In addition, cows and other ruminant animals like sheep emit methane in a process known as enteric fermentation, which is the origin of cows’ burps. Methane is a greenhouse gas 80 times more potent than CO2 and its concentration in the atmosphere is now higher than at any moment in at past 800,000 years, as climate experts have recently warned. 

A study by the UN found that annual emissions from animal agriculture, including production and land-use change, account for 14.5% of all human emissions – with beef contributing to 41%. And they could grow even more in the future, as the growing middle classes in developing countries shift their diets towards higher meat consumption.

Demand of beef would grow by 88% between 2010 and 2050, according to the World Resources Institute, with pastureland expanding by about 400 million hectares. The resulting deforestation would make it very difficult limiting temperature rise to 1.5ºC or 2ºC, the overall objectives in the 2015 Paris Agreement on climate change. 

This is where diets shifting away from beef come in handy. As in Germany, several countries are making progress. Per capita beef consumption has dropped a third in the US since 1970, with growing alternatives of plant-based burgers that are competing with conventional meat products thanks to their similar taste and price.

It’s unsurprising that university campuses would bring a change in sustainable eating, but whether or not this catches to other social groups (and other countries) remains to be seen. If we are to limit greenhouse gas emissions and avoid catastrophic climate change, this is the type of action we need to take.

Berlin bus. Credit: Wikimedia Commons.

Germany wants to make all public transit free to cut back on pollution

In a bid to tackle air pollution in some of its most important cities, including the capital Berlin, the German government wants to make all public transit free.

Berlin bus. Credit: Wikimedia Commons.

Berlin bus. Credit: Wikimedia Commons.

Germany and eight other fellow EU states risk legal action at the European Court of Justice, the EU’s highest tribunal, for failing to meet EU limits on nitrogen dioxide and fine particles. Germany missed a January 31 deadline for complying with these guidelines, which was extended by the EU’s Environment Commissioner Karmenu Vella.

The EU takes air pollution very seriously, which causes 400,000 preventable deaths and incurs $24.7 billion in health spending per year in the bloc.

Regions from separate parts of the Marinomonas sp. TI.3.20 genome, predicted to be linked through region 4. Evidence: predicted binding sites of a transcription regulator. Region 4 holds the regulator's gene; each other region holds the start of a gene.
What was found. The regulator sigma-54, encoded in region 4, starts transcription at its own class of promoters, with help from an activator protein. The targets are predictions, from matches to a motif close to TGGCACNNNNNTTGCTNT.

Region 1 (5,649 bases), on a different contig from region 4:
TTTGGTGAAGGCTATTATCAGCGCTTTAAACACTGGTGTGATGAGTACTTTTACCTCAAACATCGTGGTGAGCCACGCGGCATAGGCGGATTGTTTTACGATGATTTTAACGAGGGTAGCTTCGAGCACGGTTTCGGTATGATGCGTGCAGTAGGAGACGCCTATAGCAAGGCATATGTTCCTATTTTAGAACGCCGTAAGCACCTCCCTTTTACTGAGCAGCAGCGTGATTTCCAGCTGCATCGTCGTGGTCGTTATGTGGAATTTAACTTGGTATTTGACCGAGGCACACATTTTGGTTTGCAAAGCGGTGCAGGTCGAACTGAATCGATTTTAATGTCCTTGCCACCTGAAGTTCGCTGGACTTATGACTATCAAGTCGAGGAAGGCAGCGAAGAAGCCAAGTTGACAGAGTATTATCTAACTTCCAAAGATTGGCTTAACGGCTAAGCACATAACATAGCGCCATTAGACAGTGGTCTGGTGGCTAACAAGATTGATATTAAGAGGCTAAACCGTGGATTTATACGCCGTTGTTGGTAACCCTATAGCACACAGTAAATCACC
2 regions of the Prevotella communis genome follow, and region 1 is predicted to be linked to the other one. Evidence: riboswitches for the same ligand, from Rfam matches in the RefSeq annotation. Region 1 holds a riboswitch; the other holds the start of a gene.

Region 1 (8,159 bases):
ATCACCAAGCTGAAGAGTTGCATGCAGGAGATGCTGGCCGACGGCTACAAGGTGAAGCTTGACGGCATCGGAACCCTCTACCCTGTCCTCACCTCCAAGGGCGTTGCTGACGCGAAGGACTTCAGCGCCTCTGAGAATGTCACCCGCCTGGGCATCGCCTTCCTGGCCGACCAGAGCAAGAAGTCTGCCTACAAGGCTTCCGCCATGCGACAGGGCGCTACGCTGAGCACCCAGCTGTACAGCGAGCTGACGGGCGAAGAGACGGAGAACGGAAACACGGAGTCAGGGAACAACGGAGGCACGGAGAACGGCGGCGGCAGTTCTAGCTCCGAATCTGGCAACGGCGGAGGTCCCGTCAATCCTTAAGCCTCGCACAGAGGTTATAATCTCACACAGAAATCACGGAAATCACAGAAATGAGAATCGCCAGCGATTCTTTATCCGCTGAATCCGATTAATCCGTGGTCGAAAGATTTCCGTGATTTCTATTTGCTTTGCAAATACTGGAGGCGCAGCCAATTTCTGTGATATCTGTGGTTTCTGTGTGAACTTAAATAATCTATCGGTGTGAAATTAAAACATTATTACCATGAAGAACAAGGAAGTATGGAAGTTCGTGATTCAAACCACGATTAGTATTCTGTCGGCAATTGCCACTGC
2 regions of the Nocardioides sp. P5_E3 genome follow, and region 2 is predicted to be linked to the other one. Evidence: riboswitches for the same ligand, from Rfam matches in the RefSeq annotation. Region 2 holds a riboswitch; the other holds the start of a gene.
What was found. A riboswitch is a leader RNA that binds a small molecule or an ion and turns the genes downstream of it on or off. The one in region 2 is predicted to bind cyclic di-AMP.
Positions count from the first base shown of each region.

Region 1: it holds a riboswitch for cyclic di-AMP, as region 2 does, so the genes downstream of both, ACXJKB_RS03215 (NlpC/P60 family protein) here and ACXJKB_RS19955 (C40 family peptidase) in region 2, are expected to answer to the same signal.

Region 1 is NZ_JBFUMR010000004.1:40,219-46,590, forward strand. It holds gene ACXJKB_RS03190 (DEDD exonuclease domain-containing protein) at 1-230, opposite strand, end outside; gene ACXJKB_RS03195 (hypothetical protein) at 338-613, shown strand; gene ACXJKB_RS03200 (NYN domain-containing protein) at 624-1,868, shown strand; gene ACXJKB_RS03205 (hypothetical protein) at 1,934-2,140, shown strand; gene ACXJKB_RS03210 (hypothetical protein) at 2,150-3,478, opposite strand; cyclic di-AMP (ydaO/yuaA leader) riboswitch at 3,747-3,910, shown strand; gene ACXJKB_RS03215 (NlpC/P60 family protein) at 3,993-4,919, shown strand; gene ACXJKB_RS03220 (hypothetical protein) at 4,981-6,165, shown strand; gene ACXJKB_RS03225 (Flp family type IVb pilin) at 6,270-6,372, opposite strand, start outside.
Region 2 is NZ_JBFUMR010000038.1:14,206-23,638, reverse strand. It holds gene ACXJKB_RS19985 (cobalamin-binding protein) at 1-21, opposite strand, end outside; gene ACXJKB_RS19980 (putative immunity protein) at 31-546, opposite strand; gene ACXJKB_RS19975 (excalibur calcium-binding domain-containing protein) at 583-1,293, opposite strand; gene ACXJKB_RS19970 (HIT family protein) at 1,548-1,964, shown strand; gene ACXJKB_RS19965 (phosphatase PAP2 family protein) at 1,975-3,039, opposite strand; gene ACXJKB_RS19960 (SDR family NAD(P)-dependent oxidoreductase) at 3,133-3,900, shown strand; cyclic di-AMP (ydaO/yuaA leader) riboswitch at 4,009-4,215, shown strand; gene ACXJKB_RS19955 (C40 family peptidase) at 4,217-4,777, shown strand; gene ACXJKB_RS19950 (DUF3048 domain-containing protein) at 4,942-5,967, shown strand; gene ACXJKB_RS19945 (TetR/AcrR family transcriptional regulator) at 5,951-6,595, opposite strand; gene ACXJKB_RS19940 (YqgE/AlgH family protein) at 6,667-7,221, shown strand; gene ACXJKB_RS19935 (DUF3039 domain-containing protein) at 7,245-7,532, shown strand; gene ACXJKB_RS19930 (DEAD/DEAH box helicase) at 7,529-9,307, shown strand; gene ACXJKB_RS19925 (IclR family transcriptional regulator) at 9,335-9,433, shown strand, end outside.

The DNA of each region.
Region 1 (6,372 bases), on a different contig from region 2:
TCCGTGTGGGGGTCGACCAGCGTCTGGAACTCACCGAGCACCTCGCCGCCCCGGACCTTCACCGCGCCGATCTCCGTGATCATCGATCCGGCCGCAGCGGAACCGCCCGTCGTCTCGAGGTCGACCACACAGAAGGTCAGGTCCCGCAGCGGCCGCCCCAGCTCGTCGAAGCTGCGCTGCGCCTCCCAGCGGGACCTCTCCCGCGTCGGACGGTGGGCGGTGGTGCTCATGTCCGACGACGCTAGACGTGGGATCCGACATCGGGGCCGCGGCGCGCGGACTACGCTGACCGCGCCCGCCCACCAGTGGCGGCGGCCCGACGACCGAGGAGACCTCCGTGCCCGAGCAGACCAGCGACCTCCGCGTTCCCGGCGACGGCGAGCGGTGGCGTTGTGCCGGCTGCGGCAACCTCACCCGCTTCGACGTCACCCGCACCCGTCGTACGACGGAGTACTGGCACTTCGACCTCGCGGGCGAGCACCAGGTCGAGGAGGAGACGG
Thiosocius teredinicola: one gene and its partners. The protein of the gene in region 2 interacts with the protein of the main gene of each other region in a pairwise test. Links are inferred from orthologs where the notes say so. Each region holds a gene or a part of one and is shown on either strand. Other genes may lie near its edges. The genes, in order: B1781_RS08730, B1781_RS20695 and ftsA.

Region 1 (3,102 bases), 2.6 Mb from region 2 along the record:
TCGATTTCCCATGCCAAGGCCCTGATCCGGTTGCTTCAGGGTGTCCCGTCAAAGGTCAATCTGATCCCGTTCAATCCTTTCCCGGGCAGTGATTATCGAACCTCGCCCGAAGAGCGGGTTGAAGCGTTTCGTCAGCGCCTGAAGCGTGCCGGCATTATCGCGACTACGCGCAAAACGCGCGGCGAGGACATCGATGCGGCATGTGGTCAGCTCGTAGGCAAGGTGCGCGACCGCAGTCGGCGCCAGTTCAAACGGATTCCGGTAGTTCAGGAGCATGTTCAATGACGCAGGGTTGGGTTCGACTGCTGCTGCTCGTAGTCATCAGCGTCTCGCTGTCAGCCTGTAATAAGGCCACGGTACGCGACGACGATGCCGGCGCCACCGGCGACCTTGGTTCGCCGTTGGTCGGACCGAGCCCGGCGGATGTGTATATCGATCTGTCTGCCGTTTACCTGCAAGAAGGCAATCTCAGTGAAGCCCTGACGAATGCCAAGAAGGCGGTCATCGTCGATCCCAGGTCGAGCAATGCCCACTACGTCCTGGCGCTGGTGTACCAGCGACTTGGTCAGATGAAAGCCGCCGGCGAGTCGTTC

In a letter to Commissioner Vella, three German ministers, including Environment Minister Barbara Hendricks, wrote that they are “considering public transport free of charge in order to reduce the number of private cars.”

This proposal will be tested in a pilot program by “the end of this year at the latest” in five cities across western Germany: Bonn, Essen, Herrenberg, Reutlingen, and Mannheim.

This surprising plan comes to light just two years after Volkswagen, a German can manufacturer, was dragged into the so-called “dieselgate” scandal. At the time, experts proved that Volkswagen was cheating emission ratings by purposely using software that toned down emission readings. At the same time, Germany is by some distance Europe’s leading production and sales market of automobiles.

In light of all this, it is even more commendable that the German government wants to prioritize its citizen’s health over industry interests. In fact, Volkswagen, BMW, and Daimler — all German automakers that have been caught up in the dieselgate scandal — agreed to pay €250 million ($310 million) for a billion-euro fund meant to upgrade local transport.

Public transport is already very popular in Germany with over 10.3 billion journeys clocked in over the past 20 years. Public transit is also much cheaper than in many other Western EU countries; for instance, a single ticket in Berlin costs €2.90 ($3.60) while the equivalent on the London Tube costs €5.50 ($6.80).

It’s unclear how a country-wide rule for free public transit would pan out in Germany. Most local public transport in Germany is owned by municipalities, so the federal government would have to take on the burden of financing all of the country’s public transit. What’s certain is that it will take a number of years of planning and acquisitions before this can happen. For instance, the government would have to buy thousands of extra electric buses to serve the expect heightened demand.

BVG sneakers.

Walk right in: Berlin’s transit authority and Adidas create unique, wearable shoe-passes

Try walking a mile in these shoes, and all of Berlin’s public transportation will be at your feet — because these kicks double as a universal pass for all of the city’s public transport fleet throughout 2018.

BVG sneakers.

The sneakers on Berlin’s distinctive upholstery.
Image via Overkill shop.

Just two days ago, Berliner Verkehrsbetriebe (BVG, Berlin’s transit authority) released its first-ever, limited-edition line of sneakers in a unique project. The shoes were manufactured by Adidas Originals and bear slivers of the city’s character which any Berliner will instantly recognize: the heel counters are tailored with the distinctive upholstery patterns installed on the city’s public transport vehicles, while their laces will be colored in Berlin’s subway colors — yellow and black.

Walking pass

Berlin’s subway upholstery was designed in a squiggly, multicolored, almost camouflage-like pattern to dissuade people from painting graffiti on it. Given the exuberance of color, it’s not surprising that this pattern will only cover a small portion of the new sneakers, lest anyone get dizzy. Combined with the black-and-yellow laces, however, and complemented by other small embellishments and the simple black-white pattern on the front of the shoe, the end result is quite appealing.